1.What is Computer Forensics?
Computer Forensics is the use of specialized techniques for discovery, recovery, authentication and analysis of electronic data when an investigation or litigation involves issues relating to reconstruction of computer information, usage and examination of residual data, authentication of data by technical analysis or explanation of technical features of data and computer usage. Computer forensics requires specialized tools and expertise that goes beyond normal data collection and preservation techniques available to end-users or system support personnel. Computer Forensics generally requires strict adherence to chain-of-custody protocols.
2.What is the cost of a Computer Forensics investigation?
The cost of a Computer Forensics investigation is normally based upon an hourly rate plus expenses incurred. There are some examiners who charge using flat rates for extended services. The total cost will depend upon the complexity of the issues and the time involved. More time is usually required in the analysis and interpretation phase than in the initial acquisition of the data.
3.When Should Computer Forensics be employed?
Computer Forensics may be employed in cases of: unauthorized copying or disclosure of sensitive business data, such as customer databases, company trade secrets, price lists and employee payroll records. Whether by accident or by intent, fraud, or deception, Internet abuse by employees including downloading of pornography, industrial espionage by hackers or crackers, recovery of data thought to be deleted, to reveal data that has been hidden or included in temporary or swap files and access to encrypted or password-protected data.
4.What should I do if I think that computer evidence will be involved in a legal matter?
Do not attempt to conduct any sort of review or analysis yourself. In other words, leave any review or analysis to an expert in computer/digital evidence forensics. This will avoid the inadvertent writing of data to the hard drive, potentially overwriting evidence that may exist on the drive. Also, keep a manifest log of who is in the possession of the computer at all times. Never try to search for the evidence yourself. This can possibly get your case thrown out of court.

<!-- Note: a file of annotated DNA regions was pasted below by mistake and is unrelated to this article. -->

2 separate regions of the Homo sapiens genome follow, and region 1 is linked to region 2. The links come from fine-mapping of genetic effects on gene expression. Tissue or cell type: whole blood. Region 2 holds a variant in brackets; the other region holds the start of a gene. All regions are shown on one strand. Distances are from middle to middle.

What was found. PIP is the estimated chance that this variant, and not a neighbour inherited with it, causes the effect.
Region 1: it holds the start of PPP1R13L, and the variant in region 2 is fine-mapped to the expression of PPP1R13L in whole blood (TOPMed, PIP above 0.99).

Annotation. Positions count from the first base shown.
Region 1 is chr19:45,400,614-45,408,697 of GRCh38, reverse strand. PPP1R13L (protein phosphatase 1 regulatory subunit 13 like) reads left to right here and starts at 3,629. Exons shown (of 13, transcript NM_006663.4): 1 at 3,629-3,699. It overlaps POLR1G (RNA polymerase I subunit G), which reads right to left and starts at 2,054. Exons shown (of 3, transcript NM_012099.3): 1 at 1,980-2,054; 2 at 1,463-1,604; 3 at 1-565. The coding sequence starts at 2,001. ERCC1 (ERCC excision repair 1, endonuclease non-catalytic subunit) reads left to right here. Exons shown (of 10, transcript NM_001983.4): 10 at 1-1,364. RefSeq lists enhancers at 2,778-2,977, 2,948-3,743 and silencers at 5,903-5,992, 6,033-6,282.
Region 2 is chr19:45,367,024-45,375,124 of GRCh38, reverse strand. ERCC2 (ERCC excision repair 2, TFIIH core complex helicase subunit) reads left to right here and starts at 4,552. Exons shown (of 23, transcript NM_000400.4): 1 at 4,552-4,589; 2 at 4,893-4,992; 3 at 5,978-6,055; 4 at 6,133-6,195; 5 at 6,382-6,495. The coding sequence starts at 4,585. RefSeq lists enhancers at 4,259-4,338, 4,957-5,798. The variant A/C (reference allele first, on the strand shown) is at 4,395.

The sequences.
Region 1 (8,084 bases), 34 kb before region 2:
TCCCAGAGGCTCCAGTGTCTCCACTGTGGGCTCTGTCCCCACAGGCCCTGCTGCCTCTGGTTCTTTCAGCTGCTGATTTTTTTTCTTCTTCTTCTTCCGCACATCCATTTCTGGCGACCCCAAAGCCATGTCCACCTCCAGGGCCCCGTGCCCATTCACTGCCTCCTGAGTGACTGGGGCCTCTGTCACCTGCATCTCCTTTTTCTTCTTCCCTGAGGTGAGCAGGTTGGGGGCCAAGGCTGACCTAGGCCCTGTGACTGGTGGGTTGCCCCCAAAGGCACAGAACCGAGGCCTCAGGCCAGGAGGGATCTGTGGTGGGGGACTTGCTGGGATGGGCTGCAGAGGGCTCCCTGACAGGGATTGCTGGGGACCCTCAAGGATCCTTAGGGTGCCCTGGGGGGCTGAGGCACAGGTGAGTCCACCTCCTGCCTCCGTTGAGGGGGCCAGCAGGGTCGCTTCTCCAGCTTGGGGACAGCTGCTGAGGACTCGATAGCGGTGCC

5.How do I know if an examiner is qualified to perform the investigation on my hard drive for my specific case?
Certifications and accreditations alone do not necessarily assure you that a particular examiner has the experience necessary to work on your specific case. Such credentialing merely means that the examiner has passed certain examinations, most of those exams concentrate on the use of a particular brand of software. Request a Curriculum Vitae (C/V) from the examiner with references. Inquire of the examiner the types of cases that he/she has worked and the results of any that have gone to court. Ask the examiner of their most complex case, their most recent case, the total number and types of cases the examiner has personally worked on and provided Expert Witness Testimony, a Deposition, or report after the examination. Look for a balance between certification and experience.